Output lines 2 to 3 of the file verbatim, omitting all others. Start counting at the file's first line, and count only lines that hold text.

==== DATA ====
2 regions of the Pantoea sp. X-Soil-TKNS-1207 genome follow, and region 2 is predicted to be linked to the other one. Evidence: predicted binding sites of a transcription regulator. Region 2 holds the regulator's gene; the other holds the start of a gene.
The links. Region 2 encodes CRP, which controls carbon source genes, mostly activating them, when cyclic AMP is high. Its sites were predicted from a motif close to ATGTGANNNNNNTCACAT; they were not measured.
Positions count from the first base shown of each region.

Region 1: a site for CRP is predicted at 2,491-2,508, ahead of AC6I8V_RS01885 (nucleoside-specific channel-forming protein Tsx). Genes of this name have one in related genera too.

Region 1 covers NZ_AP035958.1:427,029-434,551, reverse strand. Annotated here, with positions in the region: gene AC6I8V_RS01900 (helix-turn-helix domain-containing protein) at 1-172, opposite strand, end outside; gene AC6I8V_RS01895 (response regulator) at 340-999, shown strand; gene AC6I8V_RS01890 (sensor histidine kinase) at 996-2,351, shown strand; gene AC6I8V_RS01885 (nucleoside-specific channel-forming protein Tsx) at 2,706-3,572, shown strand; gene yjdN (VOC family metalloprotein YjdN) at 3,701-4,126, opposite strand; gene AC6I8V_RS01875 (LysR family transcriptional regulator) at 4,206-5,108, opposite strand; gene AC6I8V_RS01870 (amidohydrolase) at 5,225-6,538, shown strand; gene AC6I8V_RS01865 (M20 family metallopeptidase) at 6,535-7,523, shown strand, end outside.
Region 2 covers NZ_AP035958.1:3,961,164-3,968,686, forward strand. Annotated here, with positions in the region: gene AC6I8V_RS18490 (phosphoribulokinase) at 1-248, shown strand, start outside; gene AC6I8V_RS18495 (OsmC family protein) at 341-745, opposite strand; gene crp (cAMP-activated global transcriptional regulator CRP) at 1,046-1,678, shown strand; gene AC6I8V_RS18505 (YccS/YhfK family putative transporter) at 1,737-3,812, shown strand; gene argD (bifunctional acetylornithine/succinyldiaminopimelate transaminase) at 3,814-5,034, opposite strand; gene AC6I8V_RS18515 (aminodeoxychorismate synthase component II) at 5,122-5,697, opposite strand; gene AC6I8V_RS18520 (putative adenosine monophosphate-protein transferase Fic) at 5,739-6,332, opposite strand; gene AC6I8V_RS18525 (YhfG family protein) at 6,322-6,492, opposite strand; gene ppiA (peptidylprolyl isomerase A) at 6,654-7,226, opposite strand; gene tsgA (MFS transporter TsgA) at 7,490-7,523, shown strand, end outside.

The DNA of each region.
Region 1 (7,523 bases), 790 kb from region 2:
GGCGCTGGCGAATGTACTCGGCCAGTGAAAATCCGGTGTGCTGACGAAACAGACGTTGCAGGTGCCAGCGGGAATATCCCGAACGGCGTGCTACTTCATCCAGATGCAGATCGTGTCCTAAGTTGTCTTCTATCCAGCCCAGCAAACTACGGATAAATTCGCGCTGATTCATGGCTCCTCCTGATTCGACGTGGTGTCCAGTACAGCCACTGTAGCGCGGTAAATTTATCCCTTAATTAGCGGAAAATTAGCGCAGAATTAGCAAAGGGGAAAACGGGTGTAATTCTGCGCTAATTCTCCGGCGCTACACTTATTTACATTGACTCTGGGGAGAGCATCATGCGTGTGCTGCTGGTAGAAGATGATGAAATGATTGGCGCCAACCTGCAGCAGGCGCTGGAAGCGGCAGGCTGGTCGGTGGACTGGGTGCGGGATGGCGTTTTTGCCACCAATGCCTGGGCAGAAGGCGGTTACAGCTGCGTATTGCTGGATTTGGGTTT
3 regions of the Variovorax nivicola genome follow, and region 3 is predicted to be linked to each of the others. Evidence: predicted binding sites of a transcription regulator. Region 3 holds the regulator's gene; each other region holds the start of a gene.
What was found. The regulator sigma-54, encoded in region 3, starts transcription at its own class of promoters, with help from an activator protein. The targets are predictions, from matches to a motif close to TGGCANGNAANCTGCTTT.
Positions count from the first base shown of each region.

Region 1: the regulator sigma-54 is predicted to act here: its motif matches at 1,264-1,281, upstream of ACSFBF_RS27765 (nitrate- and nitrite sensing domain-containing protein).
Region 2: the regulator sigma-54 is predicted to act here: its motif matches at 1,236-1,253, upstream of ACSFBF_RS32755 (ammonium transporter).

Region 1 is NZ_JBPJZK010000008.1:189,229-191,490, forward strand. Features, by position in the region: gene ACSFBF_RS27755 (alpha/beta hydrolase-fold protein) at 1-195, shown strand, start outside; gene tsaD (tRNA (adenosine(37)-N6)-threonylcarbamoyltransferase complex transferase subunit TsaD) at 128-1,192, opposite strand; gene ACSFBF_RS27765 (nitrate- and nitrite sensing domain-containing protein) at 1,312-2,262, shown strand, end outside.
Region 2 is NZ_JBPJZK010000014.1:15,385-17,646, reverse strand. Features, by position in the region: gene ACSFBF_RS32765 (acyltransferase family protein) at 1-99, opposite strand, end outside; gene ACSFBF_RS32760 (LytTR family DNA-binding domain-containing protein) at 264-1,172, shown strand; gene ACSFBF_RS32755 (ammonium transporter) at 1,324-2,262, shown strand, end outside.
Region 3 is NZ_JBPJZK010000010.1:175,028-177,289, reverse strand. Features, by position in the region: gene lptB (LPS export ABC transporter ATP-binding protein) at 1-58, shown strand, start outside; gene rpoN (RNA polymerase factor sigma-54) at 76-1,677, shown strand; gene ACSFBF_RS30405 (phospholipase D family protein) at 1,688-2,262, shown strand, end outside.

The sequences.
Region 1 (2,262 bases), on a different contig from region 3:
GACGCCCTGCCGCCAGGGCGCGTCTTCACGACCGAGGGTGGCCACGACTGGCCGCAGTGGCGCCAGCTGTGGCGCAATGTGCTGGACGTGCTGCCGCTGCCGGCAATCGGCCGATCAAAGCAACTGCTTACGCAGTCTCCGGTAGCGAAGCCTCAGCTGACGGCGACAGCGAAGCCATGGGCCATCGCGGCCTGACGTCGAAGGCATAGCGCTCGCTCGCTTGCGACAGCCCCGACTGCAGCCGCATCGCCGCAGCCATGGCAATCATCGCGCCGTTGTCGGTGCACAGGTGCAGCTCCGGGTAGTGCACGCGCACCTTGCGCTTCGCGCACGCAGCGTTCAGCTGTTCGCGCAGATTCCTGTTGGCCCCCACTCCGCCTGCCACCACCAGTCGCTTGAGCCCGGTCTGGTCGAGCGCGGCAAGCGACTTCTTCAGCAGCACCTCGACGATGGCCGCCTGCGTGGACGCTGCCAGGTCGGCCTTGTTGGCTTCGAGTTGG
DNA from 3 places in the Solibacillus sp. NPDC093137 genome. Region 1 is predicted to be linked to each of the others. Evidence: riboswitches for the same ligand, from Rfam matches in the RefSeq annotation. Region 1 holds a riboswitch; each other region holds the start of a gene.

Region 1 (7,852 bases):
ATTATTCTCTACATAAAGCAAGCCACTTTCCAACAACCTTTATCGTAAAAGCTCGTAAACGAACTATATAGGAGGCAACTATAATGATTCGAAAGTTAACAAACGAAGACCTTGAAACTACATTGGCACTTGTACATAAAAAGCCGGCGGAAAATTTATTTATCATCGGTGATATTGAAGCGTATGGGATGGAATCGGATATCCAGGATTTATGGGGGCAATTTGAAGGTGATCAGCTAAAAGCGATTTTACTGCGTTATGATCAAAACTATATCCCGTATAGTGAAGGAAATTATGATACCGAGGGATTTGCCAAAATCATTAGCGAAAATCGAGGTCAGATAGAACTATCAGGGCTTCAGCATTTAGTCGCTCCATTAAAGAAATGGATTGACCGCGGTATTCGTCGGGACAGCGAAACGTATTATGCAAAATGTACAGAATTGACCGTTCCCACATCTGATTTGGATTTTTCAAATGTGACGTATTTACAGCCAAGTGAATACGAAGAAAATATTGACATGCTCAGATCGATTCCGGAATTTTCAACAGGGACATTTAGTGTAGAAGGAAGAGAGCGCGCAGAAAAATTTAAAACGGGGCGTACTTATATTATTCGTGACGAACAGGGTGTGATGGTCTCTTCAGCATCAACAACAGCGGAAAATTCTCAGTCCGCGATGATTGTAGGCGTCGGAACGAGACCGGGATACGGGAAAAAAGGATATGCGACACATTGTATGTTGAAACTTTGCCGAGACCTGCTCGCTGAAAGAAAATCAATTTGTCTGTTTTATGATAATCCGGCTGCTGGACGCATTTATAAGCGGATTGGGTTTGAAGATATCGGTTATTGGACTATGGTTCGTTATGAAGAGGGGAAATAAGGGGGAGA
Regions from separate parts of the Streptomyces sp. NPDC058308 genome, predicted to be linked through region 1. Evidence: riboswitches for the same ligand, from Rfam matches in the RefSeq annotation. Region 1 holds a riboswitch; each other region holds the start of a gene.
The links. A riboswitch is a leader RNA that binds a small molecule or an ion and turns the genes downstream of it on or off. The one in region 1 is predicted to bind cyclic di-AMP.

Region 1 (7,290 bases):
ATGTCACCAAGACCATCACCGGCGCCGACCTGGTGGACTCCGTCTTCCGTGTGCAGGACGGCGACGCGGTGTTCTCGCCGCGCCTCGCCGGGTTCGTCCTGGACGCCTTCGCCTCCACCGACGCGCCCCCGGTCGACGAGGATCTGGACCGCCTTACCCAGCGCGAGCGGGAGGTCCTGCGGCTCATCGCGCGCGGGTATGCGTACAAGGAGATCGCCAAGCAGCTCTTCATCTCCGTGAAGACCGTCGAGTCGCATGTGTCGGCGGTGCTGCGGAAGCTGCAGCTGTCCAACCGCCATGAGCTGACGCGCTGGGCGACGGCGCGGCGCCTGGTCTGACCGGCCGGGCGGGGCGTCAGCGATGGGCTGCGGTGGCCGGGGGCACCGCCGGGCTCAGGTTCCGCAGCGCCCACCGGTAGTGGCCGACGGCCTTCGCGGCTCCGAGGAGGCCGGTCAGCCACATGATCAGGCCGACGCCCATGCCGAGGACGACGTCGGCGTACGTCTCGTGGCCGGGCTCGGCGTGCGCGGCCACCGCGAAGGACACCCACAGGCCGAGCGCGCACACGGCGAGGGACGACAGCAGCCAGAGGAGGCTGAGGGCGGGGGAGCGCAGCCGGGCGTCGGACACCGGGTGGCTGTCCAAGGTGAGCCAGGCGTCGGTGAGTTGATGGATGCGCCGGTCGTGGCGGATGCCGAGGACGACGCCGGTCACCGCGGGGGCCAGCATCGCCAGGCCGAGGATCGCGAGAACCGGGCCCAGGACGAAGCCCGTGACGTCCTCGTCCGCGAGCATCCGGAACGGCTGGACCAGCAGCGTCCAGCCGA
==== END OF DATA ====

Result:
The links. Region 2 encodes CRP, which controls carbon source genes, mostly activating them, when cyclic AMP is high. Its sites were predicted from a motif close to ATGTGANNNNNNTCACAT; they were not measured.
Positions count from the first base shown of each region.